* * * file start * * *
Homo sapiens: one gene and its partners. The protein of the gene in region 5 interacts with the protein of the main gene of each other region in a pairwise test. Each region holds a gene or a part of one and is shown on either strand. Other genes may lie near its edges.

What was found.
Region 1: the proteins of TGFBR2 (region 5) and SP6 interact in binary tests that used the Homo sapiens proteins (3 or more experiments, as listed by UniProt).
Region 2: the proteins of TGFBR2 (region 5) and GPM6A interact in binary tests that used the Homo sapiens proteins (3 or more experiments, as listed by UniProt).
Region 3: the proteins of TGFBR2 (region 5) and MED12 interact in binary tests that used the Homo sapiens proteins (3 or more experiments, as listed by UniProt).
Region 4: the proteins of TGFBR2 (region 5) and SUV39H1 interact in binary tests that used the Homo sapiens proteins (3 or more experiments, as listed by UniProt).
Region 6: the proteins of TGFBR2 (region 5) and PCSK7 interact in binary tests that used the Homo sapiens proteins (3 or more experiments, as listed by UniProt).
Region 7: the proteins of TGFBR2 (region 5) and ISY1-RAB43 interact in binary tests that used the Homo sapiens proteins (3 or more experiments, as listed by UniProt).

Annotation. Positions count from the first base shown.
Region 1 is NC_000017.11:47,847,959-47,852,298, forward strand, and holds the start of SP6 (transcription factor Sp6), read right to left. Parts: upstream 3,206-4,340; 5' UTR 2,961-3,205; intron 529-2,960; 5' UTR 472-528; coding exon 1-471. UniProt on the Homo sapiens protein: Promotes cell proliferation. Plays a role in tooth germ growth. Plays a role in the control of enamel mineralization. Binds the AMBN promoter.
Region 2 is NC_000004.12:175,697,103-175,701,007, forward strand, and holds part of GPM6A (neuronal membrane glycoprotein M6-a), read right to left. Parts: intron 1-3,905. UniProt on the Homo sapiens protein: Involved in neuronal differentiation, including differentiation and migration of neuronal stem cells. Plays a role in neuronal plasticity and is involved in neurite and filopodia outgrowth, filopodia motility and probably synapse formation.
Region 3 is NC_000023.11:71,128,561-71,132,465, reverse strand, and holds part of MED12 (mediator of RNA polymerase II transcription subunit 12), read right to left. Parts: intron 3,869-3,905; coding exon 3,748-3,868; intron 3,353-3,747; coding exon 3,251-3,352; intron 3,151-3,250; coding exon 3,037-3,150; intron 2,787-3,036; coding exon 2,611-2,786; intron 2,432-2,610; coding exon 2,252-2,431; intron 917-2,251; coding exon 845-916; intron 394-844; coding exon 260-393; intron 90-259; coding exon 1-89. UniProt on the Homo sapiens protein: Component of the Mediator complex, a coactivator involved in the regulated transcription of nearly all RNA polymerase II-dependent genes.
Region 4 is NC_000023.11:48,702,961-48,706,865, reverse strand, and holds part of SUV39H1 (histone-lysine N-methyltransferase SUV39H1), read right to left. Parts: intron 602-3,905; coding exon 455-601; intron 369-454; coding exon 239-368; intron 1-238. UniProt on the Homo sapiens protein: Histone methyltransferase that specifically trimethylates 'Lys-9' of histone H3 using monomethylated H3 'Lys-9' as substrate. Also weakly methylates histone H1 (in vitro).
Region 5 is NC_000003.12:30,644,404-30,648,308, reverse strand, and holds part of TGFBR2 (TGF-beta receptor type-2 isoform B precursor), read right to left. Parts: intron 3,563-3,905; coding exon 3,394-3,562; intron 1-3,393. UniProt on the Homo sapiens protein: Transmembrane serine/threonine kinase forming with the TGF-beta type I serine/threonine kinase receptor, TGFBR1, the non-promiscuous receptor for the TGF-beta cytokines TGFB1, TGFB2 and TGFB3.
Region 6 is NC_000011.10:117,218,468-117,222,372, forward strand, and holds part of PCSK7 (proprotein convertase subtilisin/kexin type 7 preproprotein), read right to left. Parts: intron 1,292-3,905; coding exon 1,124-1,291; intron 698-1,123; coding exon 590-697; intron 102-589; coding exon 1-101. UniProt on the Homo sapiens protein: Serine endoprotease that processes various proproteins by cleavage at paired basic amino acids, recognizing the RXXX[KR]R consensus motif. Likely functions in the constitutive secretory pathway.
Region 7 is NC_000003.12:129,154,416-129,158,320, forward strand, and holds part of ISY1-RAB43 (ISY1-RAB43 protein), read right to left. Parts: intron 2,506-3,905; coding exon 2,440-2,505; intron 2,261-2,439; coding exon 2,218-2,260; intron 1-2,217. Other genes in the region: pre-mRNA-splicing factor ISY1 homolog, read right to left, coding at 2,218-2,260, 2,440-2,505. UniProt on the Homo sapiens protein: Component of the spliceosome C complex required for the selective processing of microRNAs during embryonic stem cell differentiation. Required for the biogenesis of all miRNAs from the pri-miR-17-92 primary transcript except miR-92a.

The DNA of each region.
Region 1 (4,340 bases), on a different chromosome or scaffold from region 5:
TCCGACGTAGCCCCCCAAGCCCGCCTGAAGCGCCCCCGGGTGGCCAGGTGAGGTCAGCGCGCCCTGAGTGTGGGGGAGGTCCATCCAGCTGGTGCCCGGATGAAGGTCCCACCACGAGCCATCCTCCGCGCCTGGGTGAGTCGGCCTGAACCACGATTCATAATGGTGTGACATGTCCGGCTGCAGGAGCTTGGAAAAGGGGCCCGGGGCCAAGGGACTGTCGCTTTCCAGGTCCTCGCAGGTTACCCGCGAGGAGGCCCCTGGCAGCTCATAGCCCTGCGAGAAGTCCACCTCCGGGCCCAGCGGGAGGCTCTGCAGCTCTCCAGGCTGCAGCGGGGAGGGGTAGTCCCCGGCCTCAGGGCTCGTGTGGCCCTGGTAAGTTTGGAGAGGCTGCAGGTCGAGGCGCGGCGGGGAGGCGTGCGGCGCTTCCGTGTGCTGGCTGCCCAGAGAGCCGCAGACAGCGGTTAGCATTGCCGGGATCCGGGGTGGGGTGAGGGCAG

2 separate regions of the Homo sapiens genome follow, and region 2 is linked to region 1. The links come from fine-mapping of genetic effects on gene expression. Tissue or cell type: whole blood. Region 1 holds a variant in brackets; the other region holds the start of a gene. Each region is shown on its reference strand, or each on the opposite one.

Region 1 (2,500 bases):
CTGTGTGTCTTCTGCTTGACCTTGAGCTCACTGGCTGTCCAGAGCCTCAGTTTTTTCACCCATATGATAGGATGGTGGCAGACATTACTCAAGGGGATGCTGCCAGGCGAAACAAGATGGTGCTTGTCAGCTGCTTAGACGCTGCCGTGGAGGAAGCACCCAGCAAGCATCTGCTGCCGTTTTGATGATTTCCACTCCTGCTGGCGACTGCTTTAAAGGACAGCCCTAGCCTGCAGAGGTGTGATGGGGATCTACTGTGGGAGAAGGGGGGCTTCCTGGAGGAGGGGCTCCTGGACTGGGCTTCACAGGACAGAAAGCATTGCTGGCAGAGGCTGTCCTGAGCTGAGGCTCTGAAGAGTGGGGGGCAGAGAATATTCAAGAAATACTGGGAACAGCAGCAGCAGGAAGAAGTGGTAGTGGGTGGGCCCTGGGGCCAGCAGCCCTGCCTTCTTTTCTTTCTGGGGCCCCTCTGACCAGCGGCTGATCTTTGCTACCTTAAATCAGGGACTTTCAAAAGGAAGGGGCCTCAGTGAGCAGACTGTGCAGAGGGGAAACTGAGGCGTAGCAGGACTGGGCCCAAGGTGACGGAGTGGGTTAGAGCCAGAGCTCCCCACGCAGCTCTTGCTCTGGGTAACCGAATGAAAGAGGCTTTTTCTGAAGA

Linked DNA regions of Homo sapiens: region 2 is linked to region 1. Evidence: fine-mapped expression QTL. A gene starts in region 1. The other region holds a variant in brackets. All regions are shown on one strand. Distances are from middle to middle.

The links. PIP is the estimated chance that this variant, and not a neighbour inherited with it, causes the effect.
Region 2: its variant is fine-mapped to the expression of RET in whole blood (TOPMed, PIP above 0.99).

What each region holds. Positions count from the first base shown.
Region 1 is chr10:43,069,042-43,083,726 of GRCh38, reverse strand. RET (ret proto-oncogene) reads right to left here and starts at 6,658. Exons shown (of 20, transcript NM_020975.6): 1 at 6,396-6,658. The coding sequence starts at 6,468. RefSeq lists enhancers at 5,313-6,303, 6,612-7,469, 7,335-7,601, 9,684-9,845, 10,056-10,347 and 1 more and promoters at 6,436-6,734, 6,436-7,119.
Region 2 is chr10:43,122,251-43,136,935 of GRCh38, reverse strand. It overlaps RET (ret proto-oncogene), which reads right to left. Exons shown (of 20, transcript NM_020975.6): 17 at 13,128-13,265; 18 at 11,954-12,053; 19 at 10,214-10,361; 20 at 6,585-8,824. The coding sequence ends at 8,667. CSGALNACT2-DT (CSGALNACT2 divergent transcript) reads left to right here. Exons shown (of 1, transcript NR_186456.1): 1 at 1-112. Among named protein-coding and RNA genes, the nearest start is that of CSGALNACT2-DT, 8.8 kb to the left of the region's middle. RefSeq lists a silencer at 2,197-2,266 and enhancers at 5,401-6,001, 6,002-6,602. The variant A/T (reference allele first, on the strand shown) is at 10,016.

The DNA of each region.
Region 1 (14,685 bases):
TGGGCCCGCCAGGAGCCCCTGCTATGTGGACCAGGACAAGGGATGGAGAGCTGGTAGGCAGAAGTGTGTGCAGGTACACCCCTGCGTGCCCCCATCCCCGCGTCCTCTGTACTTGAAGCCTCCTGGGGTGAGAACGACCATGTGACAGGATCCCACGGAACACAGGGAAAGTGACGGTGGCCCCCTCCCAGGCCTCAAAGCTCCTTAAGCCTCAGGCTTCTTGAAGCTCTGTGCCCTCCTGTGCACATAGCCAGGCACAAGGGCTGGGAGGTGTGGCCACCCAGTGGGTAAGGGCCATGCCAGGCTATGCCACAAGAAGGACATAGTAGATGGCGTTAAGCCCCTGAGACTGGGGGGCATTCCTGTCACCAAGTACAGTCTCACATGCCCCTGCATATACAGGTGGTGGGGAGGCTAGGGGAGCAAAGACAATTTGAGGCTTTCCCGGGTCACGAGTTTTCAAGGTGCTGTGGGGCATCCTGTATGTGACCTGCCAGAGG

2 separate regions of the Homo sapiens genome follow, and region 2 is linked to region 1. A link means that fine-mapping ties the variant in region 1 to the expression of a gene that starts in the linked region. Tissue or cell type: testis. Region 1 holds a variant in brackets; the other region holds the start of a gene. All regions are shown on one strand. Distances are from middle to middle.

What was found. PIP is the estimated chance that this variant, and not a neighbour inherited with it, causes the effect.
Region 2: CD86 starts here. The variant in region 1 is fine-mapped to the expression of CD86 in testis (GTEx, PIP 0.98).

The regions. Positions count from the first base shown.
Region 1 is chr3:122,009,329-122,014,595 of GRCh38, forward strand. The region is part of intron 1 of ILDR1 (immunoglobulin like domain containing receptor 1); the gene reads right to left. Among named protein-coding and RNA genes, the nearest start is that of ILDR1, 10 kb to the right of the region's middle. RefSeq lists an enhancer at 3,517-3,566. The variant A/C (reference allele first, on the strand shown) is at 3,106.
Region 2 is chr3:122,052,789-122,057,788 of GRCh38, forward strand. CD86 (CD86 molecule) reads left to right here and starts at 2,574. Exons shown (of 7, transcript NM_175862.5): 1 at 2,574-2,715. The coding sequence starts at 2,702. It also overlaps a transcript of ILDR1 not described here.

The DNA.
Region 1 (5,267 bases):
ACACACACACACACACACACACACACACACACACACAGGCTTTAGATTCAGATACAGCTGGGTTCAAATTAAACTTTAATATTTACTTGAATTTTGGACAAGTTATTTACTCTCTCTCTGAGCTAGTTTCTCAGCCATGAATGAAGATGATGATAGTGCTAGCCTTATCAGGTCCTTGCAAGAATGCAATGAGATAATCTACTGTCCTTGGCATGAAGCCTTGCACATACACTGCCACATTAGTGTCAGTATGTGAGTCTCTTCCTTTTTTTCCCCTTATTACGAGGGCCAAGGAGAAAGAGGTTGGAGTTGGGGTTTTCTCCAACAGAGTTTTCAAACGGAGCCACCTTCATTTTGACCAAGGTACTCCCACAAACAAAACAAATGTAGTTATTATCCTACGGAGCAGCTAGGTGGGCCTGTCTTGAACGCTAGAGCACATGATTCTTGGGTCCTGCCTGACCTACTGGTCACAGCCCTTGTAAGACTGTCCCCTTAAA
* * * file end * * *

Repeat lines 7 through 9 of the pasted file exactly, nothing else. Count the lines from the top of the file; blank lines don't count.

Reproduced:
Region 6: the proteins of TGFBR2 (region 5) and PCSK7 interact in binary tests that used the Homo sapiens proteins (3 or more experiments, as listed by UniProt).
Region 7: the proteins of TGFBR2 (region 5) and ISY1-RAB43 interact in binary tests that used the Homo sapiens proteins (3 or more experiments, as listed by UniProt).

Annotation. Positions count from the first base shown.